Remember when a group of gamers sued Microsoft over the Xbox 360 allegedly damaging game discs? That’s back.
The case was dismissed when a court ruled each individual affected by the problem would have to provide their own proof, making a class-action lawsuit ineligible.
ArsTechnica reports a Ninth US Circuit Court of Appeals judge has now ruled that the suit can go ahead after all.
“Although individual factors may affect the timing and extent of the disc scratching, they do not affect whether the Xboxes were sold with a defective disc system,” the ruling reads.
The court said that because the plaintiffs believe “the design defect itself breaches the express warranty”, there’s no need for individuals to provide proof.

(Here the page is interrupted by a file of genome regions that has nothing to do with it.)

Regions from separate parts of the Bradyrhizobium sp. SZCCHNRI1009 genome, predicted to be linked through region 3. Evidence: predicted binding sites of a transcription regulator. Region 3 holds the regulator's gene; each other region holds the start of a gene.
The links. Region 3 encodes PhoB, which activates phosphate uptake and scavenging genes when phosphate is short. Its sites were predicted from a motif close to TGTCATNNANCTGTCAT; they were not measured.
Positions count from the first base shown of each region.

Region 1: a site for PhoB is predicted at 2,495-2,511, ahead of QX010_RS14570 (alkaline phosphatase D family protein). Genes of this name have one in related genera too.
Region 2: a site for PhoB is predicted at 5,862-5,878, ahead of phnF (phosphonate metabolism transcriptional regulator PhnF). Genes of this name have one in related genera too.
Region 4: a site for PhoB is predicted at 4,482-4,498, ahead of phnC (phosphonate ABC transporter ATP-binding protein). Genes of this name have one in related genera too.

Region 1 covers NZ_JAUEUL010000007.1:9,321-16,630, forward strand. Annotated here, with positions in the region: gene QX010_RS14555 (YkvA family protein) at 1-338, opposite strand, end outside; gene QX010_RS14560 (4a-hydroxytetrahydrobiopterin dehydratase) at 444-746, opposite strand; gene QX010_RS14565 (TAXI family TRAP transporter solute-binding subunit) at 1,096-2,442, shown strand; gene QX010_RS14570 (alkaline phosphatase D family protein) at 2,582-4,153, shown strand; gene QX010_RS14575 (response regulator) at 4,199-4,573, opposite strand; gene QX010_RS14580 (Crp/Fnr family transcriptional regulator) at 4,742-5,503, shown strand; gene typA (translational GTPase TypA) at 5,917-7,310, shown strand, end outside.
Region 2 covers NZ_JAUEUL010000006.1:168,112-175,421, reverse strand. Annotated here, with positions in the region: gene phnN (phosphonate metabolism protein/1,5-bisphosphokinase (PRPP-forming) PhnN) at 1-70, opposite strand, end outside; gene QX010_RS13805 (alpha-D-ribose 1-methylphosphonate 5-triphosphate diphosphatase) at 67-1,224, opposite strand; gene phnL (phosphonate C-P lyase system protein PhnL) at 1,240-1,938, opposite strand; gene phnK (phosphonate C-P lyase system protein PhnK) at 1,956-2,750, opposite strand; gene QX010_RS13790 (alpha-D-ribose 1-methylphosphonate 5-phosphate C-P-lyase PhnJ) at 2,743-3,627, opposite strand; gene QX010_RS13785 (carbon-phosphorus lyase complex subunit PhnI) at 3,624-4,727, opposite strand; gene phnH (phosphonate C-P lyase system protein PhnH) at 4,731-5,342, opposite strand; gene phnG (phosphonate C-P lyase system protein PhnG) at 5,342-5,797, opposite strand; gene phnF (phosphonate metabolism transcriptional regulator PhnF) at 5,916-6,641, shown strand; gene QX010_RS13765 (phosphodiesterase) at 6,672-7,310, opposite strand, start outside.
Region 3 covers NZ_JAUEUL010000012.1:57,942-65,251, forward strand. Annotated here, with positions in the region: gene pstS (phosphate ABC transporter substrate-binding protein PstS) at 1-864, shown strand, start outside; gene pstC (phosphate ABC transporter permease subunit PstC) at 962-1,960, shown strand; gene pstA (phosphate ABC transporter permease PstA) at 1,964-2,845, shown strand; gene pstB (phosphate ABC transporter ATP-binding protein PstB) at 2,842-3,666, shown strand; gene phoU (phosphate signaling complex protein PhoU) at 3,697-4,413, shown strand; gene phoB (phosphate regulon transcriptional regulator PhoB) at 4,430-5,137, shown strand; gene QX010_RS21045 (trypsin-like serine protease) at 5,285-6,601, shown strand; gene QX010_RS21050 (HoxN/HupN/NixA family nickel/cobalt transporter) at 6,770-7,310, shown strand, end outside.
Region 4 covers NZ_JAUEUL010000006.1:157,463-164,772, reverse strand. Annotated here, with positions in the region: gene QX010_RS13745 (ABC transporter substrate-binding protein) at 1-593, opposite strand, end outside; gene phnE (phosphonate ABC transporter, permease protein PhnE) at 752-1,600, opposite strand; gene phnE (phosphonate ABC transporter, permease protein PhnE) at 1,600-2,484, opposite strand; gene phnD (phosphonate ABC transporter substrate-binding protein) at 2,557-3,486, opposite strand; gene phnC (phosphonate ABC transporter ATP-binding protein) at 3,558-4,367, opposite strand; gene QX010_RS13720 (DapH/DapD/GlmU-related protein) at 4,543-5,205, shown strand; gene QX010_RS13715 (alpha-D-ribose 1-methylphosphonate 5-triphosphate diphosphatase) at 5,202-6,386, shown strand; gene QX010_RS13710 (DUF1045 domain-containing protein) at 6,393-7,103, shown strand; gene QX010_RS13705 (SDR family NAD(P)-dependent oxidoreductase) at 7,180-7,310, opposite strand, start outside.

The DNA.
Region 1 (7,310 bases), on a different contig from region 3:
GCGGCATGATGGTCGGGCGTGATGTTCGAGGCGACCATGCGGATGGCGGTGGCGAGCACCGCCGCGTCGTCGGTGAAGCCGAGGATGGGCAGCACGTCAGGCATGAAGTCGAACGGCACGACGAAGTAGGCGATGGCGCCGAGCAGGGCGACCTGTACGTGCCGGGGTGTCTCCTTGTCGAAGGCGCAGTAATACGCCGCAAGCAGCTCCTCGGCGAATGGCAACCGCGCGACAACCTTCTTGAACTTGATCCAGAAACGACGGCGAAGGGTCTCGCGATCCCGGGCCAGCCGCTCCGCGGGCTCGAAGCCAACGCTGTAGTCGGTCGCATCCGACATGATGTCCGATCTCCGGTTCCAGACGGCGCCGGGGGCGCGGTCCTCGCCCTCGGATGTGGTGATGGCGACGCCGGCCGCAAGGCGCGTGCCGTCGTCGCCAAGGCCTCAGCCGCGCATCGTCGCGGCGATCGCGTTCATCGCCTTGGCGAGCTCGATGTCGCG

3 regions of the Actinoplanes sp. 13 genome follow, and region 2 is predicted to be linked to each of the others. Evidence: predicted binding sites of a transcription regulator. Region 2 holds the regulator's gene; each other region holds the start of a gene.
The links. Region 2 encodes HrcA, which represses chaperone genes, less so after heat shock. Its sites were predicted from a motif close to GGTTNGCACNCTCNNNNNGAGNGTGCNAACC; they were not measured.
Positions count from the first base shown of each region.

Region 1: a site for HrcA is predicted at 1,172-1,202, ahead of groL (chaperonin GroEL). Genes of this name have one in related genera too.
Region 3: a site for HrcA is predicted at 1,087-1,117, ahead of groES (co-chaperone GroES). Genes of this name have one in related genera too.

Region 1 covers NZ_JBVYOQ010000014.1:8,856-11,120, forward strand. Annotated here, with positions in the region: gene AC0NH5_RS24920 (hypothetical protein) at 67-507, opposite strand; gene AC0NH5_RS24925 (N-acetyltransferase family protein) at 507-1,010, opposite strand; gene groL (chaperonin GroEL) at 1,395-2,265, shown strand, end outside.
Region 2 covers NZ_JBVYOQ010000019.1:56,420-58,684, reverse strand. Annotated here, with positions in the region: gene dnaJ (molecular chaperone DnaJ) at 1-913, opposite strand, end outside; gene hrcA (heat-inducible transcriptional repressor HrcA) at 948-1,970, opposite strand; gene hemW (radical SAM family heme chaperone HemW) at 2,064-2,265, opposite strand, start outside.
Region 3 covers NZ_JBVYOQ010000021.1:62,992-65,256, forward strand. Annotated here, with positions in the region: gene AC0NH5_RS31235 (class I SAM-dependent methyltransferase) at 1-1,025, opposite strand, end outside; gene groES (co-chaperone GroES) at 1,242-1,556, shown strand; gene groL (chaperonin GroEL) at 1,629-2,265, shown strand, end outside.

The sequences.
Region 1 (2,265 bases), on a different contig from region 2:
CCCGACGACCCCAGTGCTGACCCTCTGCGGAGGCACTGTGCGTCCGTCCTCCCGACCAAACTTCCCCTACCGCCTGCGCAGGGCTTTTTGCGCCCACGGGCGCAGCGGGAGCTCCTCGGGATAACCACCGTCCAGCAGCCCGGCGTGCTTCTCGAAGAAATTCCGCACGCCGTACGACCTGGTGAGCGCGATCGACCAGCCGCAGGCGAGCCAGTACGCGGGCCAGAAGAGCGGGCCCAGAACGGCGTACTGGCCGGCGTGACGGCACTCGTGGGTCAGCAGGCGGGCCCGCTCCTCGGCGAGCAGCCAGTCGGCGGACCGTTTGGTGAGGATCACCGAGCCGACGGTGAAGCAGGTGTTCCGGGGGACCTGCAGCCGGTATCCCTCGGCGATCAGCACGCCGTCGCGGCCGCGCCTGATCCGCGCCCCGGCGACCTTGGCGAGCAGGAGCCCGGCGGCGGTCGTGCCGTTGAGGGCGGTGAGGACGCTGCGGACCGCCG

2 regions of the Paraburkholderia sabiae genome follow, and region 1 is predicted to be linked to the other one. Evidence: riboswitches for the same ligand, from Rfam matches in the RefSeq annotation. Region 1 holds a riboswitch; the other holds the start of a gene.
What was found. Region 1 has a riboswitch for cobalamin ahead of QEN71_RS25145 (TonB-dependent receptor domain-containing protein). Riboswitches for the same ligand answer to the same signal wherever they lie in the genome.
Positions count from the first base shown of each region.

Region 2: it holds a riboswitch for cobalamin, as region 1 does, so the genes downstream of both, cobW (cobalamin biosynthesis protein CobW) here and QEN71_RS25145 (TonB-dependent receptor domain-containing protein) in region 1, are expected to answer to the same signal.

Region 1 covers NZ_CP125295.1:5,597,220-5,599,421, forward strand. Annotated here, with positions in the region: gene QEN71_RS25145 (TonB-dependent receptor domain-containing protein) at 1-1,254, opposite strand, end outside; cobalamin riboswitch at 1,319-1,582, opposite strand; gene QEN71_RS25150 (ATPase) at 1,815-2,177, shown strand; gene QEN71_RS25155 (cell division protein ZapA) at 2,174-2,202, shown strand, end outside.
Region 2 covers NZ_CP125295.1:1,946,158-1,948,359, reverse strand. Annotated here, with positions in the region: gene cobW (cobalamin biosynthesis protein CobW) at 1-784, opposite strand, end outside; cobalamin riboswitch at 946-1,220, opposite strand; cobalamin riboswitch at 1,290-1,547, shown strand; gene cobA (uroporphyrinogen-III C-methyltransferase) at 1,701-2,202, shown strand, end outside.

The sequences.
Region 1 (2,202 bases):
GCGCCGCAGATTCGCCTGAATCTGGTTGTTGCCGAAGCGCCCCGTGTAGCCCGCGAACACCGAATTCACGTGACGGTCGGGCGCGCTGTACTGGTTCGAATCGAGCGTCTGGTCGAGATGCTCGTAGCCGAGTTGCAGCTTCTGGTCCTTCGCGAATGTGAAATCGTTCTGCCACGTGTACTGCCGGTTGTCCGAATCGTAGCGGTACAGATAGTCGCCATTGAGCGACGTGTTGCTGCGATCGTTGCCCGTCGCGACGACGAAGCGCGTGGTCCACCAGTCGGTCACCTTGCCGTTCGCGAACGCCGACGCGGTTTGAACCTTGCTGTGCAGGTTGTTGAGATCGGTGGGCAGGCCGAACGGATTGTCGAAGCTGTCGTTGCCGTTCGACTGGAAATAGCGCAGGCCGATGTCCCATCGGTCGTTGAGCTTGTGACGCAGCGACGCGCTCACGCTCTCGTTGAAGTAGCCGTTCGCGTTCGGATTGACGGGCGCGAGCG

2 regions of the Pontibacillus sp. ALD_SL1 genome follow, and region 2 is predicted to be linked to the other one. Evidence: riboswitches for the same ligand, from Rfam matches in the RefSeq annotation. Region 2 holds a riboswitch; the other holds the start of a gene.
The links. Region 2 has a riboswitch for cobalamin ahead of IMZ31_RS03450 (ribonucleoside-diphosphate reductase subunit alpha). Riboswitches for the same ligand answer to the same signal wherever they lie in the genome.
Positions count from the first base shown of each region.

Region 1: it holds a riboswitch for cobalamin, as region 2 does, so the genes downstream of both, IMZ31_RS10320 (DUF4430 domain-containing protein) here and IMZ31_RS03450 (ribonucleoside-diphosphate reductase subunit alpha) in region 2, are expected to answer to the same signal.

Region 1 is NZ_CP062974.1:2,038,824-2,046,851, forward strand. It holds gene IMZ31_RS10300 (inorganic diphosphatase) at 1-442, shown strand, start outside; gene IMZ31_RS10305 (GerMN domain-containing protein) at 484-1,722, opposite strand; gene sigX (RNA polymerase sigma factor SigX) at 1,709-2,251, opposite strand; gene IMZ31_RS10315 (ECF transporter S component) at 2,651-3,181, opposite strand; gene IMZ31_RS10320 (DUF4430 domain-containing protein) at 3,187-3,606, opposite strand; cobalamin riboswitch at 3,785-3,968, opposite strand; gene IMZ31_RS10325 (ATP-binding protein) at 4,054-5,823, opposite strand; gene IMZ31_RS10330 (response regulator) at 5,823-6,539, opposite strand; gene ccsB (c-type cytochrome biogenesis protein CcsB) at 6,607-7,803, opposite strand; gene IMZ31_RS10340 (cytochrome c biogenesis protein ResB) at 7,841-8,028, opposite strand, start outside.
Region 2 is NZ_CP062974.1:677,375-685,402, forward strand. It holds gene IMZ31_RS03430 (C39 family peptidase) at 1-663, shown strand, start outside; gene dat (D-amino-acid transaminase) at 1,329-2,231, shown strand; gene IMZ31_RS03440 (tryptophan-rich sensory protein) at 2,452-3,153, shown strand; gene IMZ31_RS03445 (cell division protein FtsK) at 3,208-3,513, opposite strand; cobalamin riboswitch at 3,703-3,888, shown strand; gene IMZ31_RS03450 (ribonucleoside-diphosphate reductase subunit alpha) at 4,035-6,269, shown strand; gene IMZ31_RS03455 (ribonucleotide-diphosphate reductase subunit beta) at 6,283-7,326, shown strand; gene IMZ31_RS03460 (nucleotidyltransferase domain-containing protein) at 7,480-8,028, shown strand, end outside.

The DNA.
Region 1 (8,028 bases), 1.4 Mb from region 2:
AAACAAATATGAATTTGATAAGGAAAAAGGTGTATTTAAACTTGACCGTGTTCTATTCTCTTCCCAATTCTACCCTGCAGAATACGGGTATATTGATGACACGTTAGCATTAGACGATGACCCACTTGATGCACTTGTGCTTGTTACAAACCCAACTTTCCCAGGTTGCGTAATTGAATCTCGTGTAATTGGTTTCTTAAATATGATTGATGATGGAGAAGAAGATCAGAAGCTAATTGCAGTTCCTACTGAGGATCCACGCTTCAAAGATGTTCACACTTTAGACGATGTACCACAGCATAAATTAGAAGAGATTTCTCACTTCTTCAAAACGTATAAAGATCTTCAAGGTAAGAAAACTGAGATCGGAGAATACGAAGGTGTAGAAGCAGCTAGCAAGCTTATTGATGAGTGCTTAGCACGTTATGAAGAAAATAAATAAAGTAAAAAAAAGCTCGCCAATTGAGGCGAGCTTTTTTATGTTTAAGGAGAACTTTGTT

“Proof that the allegedly defective disc system caused individual damages is not necessary to determine whether the existence of the alleged design defect breaches Microsoft’s express warranty. Rather, plaintiffs’ breach of express warranty claim presents a common factual question – is there a defect? – and a common mixed question of law and fact – does that defect breach the express warranty?”
Stay tuned to see how this goes; class-action suits can be pretty expensive, as they often end up providing compensation to a much broader user base than those who sue individually.
Plaintiffs argue that the Xbox 360’s optical drive damages discs via small vibrations. Tens of thousands of gamers complained of the issue, and Microsoft has pretty much copped to knowing about it before the Xbox 360 launched, but said it’s users’ fault for moving the console while it is in use.
Microsoft has already had to pay out significant cash over the famous Red Ring of Death issue (pictured), extending the original console’s warranty to three years and replacing an unreleased number of consoles as a result.